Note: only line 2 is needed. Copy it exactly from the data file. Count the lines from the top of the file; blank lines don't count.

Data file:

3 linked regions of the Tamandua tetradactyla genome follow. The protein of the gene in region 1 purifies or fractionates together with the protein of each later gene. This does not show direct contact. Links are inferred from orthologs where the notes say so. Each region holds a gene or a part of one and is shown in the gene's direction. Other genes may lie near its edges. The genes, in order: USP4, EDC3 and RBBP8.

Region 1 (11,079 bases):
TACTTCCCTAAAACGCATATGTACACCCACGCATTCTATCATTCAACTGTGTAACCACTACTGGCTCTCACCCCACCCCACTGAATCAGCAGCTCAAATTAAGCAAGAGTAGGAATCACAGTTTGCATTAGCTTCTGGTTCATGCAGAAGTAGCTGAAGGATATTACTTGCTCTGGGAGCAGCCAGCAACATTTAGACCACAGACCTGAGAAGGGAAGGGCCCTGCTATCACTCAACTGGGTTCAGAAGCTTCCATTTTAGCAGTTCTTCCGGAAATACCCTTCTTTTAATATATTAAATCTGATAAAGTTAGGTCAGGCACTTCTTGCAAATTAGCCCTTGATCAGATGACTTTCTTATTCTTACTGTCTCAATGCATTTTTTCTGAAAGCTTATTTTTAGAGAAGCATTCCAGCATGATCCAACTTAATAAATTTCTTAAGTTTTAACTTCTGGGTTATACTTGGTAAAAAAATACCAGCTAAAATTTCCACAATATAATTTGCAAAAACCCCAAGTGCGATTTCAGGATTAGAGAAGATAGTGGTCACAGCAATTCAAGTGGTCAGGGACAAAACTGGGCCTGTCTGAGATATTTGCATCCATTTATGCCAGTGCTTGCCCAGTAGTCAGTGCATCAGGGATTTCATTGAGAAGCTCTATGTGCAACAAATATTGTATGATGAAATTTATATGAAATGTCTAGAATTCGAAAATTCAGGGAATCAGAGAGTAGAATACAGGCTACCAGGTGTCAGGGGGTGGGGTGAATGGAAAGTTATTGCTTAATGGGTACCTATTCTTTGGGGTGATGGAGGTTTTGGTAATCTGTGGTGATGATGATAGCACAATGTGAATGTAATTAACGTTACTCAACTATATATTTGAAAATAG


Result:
Region 1 (11,079 bases):